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Allergic Rhinitis

  • Amy Scholten, MPH
Publication Type:


Allergic Rhinitis

(Hay Fever; Seasonal Allergies)


Allergic rhinitis is swelling in the nose after contact with allergens. An allergen is anything that causes an abnormal immune system response. There are 2 main types:

  • Seasonal—happens at certain times of the year. Common causes are pollens from trees, grass, or weeds. This is sometimes called hay fever or rose fever.
  • Perennial—can happen all year. Common causes are chemicals, dust, dust mites, cockroaches, animal dander, or mold spores.


An allergic reaction is an overreaction of the immune system. A chain of events starts when the allergen gets inside of the nose. Immune cells in the nose release a chemical called histamine. Histamine causes itchiness and swelling. It also increases the amount of mucus in the nose.

Site of Histamine Production.

Nasal passagehttp://services.epnet.com/getimage.aspx?imageiid=49274927si1696.jpgsi1696.jpgNULLjpgNasal passageNULL\\filer01a\Intellect\images\si1696.jpgNULL5NULL2003-04-162543904927_12067Copyright © Nucleus Medical Media, Inc.

Risk Factors

The risk of allergic rhinitis is higher in people who have:


A person with allergic rhinitis can have:

  • Sneezing
  • Itching in the nose, eyes, throat, and ears
  • Red, watery eyes
  • Runny or stuffy nose
  • A feeling of pressure in the nose or behind the cheeks
  • Mucus dripping from the back of the nose into the throat
  • Cough
  • Headache
  • Dark circles under the eyes


The doctor will ask about symptoms and past health. Allergic rhinitis may be suspected based on symptoms. Tests may be done to see what allergens are causing problems. The time of year and location may also help figure out the allergen. Tests may include:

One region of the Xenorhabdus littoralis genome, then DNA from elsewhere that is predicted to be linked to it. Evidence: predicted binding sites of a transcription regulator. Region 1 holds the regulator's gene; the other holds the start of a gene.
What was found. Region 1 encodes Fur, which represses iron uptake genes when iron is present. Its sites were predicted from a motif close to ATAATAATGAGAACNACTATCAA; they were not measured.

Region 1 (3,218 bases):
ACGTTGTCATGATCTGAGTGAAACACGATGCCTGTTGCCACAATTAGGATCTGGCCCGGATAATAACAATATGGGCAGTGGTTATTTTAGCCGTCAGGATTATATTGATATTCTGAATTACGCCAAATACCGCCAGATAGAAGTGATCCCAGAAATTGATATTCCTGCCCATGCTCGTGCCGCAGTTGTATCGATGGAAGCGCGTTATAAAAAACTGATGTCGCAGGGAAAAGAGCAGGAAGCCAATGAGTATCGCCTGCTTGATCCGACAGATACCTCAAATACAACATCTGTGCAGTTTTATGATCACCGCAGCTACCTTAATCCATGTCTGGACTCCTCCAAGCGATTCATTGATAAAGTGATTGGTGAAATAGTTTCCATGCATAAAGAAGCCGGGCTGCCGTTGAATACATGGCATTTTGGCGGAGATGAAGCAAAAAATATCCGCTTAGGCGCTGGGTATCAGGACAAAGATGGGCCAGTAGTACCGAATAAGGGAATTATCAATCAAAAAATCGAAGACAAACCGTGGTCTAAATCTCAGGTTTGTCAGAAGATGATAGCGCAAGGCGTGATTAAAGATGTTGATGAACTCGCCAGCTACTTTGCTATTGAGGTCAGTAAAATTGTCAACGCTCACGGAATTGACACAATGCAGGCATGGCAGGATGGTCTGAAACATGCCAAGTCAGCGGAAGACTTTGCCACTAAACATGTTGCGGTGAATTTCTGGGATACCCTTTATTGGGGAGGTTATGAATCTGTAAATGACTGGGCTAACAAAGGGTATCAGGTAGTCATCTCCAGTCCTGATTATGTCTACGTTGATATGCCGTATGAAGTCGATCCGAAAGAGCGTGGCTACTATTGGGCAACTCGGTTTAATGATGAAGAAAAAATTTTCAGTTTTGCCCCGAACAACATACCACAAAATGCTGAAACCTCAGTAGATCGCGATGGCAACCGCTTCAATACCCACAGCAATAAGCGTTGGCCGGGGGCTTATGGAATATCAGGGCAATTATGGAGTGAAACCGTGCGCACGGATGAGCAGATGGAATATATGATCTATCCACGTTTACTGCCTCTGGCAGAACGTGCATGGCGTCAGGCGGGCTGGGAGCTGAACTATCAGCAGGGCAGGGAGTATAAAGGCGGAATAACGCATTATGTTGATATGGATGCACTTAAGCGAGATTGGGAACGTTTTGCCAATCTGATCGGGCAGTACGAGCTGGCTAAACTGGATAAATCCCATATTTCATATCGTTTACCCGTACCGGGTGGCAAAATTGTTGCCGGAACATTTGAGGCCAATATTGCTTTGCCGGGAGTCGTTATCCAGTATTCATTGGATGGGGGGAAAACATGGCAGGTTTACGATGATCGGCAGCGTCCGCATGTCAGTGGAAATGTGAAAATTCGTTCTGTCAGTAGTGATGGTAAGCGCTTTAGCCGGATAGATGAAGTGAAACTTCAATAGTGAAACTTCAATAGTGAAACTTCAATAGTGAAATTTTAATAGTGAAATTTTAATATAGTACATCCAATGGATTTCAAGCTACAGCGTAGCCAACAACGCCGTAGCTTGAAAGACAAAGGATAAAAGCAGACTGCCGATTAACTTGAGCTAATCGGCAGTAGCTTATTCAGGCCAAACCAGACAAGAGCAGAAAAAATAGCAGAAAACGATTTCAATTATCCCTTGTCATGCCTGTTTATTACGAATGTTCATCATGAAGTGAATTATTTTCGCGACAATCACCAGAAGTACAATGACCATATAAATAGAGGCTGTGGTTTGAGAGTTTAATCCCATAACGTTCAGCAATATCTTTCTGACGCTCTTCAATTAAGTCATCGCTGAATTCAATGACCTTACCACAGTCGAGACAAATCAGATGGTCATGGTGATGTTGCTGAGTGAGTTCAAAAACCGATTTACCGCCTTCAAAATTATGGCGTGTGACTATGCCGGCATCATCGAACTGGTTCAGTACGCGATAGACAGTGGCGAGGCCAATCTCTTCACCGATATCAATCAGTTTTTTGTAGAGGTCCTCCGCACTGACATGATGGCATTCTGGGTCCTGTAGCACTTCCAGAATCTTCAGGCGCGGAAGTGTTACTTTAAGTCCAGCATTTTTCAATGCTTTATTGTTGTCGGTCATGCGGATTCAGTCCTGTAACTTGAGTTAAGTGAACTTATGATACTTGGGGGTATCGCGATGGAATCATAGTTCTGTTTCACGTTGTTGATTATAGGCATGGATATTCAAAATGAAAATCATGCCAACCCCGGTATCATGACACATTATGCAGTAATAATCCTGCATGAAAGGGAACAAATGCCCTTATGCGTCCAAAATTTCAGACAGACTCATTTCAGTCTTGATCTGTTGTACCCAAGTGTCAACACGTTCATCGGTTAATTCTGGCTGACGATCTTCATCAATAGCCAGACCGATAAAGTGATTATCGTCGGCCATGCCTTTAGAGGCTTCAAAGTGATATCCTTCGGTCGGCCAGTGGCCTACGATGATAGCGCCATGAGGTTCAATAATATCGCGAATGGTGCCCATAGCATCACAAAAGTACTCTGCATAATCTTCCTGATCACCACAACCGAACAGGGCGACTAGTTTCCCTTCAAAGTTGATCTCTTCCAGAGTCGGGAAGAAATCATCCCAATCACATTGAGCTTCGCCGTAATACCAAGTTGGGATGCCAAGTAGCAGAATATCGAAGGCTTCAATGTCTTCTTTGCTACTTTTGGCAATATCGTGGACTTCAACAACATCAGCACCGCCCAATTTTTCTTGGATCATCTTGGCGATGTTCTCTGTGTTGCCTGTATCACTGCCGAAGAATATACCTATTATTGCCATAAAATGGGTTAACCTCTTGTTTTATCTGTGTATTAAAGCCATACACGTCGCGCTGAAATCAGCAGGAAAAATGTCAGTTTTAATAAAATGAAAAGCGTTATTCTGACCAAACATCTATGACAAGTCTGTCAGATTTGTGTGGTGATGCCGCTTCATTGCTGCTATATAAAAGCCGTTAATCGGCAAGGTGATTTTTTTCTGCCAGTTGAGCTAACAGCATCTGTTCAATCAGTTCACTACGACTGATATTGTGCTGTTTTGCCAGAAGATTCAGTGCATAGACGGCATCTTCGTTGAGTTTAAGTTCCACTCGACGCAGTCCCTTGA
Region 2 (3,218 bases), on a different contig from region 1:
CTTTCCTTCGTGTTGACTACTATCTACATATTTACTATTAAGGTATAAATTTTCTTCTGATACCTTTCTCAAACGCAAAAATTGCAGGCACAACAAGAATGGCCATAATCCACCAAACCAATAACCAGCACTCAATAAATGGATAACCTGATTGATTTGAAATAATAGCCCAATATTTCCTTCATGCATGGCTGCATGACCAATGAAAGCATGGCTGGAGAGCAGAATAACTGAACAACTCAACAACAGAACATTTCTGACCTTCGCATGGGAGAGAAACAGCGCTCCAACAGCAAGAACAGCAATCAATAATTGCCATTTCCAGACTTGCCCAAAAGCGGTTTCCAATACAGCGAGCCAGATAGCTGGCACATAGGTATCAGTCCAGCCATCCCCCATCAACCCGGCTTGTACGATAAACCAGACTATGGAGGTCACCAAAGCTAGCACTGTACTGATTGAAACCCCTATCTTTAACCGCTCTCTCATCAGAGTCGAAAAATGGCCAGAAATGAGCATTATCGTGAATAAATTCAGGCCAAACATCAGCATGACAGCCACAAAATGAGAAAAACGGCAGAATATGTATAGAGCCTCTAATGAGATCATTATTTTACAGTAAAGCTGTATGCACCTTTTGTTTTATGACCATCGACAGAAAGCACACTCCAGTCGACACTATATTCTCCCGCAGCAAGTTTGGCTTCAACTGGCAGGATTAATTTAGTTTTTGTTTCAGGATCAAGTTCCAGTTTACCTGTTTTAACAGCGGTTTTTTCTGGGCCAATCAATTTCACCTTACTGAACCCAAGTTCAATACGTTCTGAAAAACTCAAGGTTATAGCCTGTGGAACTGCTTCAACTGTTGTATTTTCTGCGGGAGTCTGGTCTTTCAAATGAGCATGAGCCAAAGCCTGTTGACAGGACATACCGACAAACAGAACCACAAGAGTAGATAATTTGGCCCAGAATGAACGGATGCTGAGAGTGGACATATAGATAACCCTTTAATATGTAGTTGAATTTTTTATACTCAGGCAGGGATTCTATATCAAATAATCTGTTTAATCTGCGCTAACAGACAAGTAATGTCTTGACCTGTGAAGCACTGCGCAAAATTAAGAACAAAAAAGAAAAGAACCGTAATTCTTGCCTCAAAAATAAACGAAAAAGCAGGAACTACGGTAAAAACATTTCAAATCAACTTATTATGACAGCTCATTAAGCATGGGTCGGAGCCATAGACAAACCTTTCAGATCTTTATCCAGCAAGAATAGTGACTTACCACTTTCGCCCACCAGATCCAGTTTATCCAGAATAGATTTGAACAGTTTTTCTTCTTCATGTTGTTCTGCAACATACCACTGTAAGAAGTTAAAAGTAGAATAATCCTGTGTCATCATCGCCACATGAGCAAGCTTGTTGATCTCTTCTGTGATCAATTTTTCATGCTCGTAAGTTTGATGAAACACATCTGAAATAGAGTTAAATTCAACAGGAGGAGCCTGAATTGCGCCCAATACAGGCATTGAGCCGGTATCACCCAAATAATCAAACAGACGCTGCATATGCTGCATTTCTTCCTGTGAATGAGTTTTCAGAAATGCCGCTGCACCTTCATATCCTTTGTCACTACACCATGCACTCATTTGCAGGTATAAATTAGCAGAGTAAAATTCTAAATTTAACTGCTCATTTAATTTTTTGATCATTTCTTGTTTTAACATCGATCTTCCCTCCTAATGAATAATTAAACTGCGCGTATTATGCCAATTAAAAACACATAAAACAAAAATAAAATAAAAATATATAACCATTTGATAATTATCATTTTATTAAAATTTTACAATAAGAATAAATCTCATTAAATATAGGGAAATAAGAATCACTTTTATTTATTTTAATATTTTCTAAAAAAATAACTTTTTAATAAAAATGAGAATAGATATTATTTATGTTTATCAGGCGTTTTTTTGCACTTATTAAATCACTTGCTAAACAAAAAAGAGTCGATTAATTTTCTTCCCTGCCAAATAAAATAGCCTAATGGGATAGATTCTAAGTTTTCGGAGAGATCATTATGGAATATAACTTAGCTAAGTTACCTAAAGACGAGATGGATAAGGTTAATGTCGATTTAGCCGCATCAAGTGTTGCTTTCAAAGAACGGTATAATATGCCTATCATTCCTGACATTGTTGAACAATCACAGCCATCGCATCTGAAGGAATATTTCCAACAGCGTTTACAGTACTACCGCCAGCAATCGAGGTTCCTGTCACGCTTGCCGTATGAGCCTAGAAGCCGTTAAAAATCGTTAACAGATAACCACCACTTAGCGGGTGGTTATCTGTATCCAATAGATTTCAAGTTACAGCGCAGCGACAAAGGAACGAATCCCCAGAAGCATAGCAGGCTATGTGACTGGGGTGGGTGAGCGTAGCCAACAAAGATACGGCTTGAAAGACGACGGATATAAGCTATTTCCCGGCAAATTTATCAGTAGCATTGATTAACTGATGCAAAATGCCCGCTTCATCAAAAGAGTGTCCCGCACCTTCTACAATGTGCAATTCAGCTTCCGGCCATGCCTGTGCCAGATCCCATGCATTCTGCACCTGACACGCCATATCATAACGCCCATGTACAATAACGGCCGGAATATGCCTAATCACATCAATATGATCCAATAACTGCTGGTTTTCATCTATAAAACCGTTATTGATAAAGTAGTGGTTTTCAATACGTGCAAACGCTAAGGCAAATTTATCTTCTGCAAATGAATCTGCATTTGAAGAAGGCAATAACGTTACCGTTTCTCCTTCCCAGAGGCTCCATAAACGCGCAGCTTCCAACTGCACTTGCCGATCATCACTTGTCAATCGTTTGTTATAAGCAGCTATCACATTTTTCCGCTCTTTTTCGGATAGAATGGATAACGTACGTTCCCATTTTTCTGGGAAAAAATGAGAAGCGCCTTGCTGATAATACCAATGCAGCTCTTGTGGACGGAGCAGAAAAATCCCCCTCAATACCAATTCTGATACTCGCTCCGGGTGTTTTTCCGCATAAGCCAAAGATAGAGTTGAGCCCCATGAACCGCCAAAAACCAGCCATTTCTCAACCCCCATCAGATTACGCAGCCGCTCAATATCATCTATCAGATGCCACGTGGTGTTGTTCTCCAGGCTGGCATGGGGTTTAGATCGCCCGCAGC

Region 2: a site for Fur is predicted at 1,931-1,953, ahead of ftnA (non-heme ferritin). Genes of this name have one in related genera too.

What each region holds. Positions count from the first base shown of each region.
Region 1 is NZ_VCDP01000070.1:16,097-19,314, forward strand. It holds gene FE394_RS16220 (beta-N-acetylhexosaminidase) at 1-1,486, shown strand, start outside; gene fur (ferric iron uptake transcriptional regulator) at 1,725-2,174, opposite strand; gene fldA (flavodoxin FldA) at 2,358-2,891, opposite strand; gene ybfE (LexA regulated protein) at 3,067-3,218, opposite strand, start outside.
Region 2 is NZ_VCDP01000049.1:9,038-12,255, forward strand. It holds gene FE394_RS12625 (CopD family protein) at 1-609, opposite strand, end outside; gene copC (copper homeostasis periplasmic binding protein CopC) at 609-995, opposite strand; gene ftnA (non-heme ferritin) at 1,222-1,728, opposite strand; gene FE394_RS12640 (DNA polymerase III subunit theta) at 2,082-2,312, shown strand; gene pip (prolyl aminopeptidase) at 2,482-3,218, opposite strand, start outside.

• Skin prick test—A tiny bit of an allergen is placed under the skin. The doctor watches to see if the skin near it turns red or becomes raised and itchy.
  • Specific immunoglobulin E (IgE) testing—A small blood sample is taken to be tested for allergens.


The goal of treatment is to get rid of the symptoms. Avoiding the allergens is the best way to do that. How to avoid an allergen depends on what it is.

To reduce dust mite allergens:

  • Wash pillows and bed sheets regularly in hot water.
  • Get rid of carpeting, feather pillows, and furniture covered in fabric, especially in bedrooms.
  • Keep clothes off the floor.
  • Use acaricides solutions to kill dust mites.
  • Keep humidity levels in the home under 50%.
  • Use double-bag vacuum bags and HEPA filters.

To reduce mold contact:

  • Wear face masks when working with soil, leaves, or compost.
  • Try to avoid moist, damp areas in the home.
  • Use a dehumidifier in damp places like basements.
  • Fix leaky roofs or pipes.

To reduce animal allergens:

  • Keep pets out of the bedroom and off of furniture.
  • Vacuum often or remove rugs.
  • The pet may need to be removed for severe allergens. It may take 4 to 6 months to clear the home of pet allergens.